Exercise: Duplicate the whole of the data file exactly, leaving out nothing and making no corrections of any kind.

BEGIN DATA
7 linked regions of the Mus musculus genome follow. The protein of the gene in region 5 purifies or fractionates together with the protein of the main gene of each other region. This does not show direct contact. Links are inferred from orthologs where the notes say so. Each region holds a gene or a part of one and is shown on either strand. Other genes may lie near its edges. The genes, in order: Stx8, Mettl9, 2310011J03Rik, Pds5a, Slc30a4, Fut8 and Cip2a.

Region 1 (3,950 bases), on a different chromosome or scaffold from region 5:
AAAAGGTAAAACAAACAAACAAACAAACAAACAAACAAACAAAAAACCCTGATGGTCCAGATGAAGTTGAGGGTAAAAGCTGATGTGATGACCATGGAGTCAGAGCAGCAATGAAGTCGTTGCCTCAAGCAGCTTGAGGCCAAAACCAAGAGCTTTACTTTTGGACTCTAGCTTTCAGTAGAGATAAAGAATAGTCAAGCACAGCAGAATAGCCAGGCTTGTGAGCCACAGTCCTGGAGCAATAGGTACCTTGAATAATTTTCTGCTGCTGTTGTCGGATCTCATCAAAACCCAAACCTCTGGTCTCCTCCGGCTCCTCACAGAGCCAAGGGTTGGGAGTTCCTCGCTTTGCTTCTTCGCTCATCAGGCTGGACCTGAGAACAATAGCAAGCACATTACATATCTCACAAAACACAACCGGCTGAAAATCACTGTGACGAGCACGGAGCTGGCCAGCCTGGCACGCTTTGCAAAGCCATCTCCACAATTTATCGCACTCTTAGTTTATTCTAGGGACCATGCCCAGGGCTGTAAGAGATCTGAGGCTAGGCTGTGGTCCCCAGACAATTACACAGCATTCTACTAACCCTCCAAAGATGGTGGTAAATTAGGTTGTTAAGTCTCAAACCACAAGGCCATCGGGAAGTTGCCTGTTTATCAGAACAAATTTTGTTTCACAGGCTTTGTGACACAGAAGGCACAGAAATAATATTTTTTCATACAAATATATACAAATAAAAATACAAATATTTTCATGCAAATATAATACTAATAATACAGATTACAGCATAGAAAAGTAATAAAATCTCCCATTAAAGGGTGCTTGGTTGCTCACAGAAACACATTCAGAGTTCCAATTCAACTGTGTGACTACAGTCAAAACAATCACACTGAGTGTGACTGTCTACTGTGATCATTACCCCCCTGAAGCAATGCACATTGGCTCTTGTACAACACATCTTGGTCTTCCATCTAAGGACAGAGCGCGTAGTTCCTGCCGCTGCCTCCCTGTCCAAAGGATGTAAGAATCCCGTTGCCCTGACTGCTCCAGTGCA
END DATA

7 linked regions of the Mus musculus genome follow. The protein of the gene in region 5 purifies or fractionates together with the protein of the main gene of each other region. This does not show direct contact. Links are inferred from orthologs where the notes say so. Each region holds a gene or a part of one and is shown on either strand. Other genes may lie near its edges. The genes, in order: Stx8, Mettl9, 2310011J03Rik, Pds5a, Slc30a4, Fut8 and Cip2a.

Region 1 (3,950 bases), on a different chromosome or scaffold from region 5:
AAAAGGTAAAACAAACAAACAAACAAACAAACAAACAAACAAAAAACCCTGATGGTCCAGATGAAGTTGAGGGTAAAAGCTGATGTGATGACCATGGAGTCAGAGCAGCAATGAAGTCGTTGCCTCAAGCAGCTTGAGGCCAAAACCAAGAGCTTTACTTTTGGACTCTAGCTTTCAGTAGAGATAAAGAATAGTCAAGCACAGCAGAATAGCCAGGCTTGTGAGCCACAGTCCTGGAGCAATAGGTACCTTGAATAATTTTCTGCTGCTGTTGTCGGATCTCATCAAAACCCAAACCTCTGGTCTCCTCCGGCTCCTCACAGAGCCAAGGGTTGGGAGTTCCTCGCTTTGCTTCTTCGCTCATCAGGCTGGACCTGAGAACAATAGCAAGCACATTACATATCTCACAAAACACAACCGGCTGAAAATCACTGTGACGAGCACGGAGCTGGCCAGCCTGGCACGCTTTGCAAAGCCATCTCCACAATTTATCGCACTCTTAGTTTATTCTAGGGACCATGCCCAGGGCTGTAAGAGATCTGAGGCTAGGCTGTGGTCCCCAGACAATTACACAGCATTCTACTAACCCTCCAAAGATGGTGGTAAATTAGGTTGTTAAGTCTCAAACCACAAGGCCATCGGGAAGTTGCCTGTTTATCAGAACAAATTTTGTTTCACAGGCTTTGTGACACAGAAGGCACAGAAATAATATTTTTTCATACAAATATATACAAATAAAAATACAAATATTTTCATGCAAATATAATACTAATAATACAGATTACAGCATAGAAAAGTAATAAAATCTCCCATTAAAGGGTGCTTGGTTGCTCACAGAAACACATTCAGAGTTCCAATTCAACTGTGTGACTACAGTCAAAACAATCACACTGAGTGTGACTGTCTACTGTGATCATTACCCCCCTGAAGCAATGCACATTGGCTCTTGTACAACACATCTTGGTCTTCCATCTAAGGACAGAGCGCGTAGTTCCTGCCGCTGCCTCCCTGTCCAAAGGATGTAAGAATCCCGTTGCCCTGACTGCTCCAGTGCA